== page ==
Sunday, April 23, 2006

Marc Cooper & Will Hutton endorse the Euston Manifesto

I notice that the Euston Manifesto has been endorsed (and signed) by two significant independent-left voices from different sides of the Atlantic: the admirable Marc Cooper ("Why We Fight - And Why We Don't"), an American left-wing journalist who once worked for Salvador Allende and is now a contributing editor of the Nation ... and, over in Britain, Will Hutton ("Why the Euston group offers a new direction for the left"), probably best known in the US for his influential (and best-selling) anti-Thatcherist manifesto of 1995, The State We're In. (Both of them, incidentally, were strong opponents of the 2003 Iraq war.)

Neither is uncritical.

Cooper:
But I have decided to put my signature on the new Euston Manifesto. Hardly an organized movement (fortunately), it's mostly a statement of principles.
I encourage you to the read the entire statement. Even as loose as it currently stands, it's still a bit rigidly "progressive" for me. Yet it comes very close to what I feel nowadays. And I was happy to see some folks articulate some of those otherwise inchoate notions.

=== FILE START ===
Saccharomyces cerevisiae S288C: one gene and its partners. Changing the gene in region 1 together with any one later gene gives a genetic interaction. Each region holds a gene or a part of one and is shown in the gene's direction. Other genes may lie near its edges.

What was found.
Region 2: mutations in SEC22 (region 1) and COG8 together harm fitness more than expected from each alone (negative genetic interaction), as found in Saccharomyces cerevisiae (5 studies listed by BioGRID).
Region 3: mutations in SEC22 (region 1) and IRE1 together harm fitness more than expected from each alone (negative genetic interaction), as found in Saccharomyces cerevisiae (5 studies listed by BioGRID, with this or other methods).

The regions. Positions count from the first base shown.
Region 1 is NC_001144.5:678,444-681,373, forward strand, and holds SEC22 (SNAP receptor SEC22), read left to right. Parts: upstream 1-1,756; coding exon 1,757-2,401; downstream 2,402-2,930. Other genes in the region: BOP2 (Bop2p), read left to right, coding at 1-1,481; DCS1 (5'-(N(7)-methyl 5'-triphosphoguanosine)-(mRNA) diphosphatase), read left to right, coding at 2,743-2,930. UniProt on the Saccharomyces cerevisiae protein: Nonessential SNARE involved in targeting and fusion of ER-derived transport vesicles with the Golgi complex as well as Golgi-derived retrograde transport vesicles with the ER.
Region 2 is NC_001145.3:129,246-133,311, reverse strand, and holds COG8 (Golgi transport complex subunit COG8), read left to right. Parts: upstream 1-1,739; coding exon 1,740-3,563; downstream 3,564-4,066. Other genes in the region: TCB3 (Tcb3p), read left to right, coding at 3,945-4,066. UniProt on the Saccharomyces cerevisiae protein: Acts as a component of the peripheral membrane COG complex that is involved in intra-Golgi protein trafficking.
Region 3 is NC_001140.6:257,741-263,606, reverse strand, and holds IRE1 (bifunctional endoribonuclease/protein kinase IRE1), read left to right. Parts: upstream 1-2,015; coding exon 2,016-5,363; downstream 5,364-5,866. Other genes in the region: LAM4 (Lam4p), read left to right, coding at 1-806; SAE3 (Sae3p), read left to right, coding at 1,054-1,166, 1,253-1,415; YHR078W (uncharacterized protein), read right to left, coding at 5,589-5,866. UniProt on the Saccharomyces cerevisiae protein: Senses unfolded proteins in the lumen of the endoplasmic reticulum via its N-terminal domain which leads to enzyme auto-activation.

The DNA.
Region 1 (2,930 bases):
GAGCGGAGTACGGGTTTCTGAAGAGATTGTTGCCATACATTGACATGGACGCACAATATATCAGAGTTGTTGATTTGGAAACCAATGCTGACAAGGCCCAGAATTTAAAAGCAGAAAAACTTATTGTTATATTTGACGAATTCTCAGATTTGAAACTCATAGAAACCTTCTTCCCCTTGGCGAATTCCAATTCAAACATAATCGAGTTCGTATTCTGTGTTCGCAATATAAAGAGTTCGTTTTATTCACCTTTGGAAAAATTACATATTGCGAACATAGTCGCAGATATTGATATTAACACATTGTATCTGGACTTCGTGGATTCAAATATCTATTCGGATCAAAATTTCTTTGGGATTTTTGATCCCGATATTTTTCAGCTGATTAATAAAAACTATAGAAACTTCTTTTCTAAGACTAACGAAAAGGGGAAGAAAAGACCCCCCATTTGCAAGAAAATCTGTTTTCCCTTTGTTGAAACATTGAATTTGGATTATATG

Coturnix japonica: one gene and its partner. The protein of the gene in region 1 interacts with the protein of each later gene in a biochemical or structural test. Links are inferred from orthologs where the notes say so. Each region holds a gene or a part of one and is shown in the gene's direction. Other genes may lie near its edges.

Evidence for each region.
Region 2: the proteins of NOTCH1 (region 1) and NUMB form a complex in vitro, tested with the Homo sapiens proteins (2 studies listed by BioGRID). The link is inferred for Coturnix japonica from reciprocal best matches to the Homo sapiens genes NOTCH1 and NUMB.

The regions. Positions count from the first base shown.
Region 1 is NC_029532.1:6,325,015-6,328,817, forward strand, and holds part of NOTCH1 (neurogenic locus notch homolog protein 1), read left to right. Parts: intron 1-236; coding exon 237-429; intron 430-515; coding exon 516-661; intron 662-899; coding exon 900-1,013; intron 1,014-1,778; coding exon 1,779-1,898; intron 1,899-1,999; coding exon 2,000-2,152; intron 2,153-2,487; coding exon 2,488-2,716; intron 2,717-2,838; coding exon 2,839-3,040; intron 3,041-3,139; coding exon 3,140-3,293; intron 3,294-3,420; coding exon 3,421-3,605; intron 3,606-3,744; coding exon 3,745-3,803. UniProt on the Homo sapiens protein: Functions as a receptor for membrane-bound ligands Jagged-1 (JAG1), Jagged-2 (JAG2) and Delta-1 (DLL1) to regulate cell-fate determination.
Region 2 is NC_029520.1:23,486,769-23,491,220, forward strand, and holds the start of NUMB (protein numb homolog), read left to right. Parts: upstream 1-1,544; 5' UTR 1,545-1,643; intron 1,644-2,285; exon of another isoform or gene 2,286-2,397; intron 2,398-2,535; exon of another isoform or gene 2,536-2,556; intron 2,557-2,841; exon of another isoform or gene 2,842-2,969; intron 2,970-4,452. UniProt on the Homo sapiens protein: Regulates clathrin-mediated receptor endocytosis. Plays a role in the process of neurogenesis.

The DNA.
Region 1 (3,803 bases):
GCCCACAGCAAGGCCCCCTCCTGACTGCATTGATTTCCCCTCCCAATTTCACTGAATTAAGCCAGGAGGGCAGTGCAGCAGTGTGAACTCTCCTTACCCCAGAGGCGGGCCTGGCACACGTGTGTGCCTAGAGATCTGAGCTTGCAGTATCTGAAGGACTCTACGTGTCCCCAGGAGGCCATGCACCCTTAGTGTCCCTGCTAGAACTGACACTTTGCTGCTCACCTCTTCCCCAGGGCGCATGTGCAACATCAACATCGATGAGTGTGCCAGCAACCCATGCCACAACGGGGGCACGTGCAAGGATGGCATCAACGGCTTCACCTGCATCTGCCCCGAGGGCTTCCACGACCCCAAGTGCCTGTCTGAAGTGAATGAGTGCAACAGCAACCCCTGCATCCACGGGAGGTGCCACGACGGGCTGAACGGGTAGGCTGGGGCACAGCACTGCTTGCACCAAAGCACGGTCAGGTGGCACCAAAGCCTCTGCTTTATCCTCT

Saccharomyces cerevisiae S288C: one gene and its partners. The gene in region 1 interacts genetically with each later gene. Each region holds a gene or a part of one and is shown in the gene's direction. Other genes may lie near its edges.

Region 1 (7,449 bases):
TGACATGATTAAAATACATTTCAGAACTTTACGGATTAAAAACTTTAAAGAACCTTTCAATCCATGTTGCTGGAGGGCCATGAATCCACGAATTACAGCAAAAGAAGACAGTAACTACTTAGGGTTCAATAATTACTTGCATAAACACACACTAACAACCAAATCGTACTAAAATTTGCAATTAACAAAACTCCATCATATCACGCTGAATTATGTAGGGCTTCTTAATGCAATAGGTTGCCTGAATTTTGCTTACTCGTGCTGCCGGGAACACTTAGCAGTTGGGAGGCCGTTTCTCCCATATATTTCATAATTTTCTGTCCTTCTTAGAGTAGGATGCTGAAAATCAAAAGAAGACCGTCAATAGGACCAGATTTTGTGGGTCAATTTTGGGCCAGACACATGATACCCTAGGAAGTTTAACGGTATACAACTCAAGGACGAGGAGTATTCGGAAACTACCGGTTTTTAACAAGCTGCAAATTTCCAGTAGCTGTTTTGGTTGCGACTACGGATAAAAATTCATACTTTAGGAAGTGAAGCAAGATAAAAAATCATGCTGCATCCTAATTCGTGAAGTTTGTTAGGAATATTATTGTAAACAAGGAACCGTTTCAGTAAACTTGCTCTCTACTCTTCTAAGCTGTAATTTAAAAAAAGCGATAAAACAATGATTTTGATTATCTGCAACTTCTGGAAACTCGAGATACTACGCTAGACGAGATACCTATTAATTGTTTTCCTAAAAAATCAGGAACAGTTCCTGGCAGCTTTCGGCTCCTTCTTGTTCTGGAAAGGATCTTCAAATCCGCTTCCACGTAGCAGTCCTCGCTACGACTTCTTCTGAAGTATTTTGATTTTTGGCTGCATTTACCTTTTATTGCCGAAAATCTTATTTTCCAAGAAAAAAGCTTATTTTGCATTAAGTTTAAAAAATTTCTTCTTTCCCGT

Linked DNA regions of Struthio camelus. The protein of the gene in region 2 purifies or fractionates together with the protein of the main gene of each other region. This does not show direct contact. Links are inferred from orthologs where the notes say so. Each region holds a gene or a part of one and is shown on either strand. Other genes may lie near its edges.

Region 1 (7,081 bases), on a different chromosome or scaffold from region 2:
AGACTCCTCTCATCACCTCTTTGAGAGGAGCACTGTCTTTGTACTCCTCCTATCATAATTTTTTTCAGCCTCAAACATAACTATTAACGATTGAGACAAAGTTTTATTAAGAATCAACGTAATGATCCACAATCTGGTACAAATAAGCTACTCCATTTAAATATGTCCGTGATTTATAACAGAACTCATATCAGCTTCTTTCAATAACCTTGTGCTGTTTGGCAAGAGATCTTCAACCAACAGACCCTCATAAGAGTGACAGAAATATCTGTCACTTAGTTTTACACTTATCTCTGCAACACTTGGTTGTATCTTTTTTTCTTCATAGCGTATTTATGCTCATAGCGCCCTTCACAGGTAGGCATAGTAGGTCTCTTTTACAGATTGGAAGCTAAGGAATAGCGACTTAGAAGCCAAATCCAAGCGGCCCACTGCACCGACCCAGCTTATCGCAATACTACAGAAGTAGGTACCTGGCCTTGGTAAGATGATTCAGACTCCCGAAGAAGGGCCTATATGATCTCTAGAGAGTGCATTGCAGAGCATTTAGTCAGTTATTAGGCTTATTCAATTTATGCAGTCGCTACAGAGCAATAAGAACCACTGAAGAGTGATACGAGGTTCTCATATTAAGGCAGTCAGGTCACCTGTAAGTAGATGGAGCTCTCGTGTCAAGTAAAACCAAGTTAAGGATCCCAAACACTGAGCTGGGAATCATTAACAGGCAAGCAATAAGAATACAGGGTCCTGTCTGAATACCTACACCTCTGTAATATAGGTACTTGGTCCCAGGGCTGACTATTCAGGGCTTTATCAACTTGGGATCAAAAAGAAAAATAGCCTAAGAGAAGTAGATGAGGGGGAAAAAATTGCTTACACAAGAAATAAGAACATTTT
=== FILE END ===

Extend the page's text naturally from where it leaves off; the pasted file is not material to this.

Hutton:
[....] a small meeting of disillusioned leftist journalists, university lecturers and passionate bloggers in a London pub last year is proving a potentially important political event. Two or three internet bloggers have been arguing strongly for some months that whether it was for or against the Iraq invasion, Western liberal opinion must now stand united behind the attempt to create and entrench the panoply of democratic and human rights in Iraq and be against the religious fundamentalism propelling it down.
Western liberalism has been making a fundamental mistake in claiming that, because they spring from a war so many of us opposed, the anti-Enlightenment jihadists and insurgents are somehow Bush and Blair's responsibility. The right course now is to construct an Iraqi democracy which means backing the hated Blair and Bush. [....]
In short, a strand on the left passionate about democracy is coming to Blair's rescue. What started as a debate among those bloggers has now flourished into a fully fledged - and very long - manifesto, signed by more than 600 people, which covers everything from the Iraq war through anti-Americanism to globalisation and equality. [....]
I googled Euston.Manifesto and it posted more than 200,000 results. It is beginning to attract attention not just in Britain, but in the USA, and for a good reason. Although wrong in disabling ways and philosophically illogical, it redeems itself with one golden thread in its thinking: democracy is a universal principle that must be upheld.
I'll go for that.

Yours in struggle,
Jeff Weintraub

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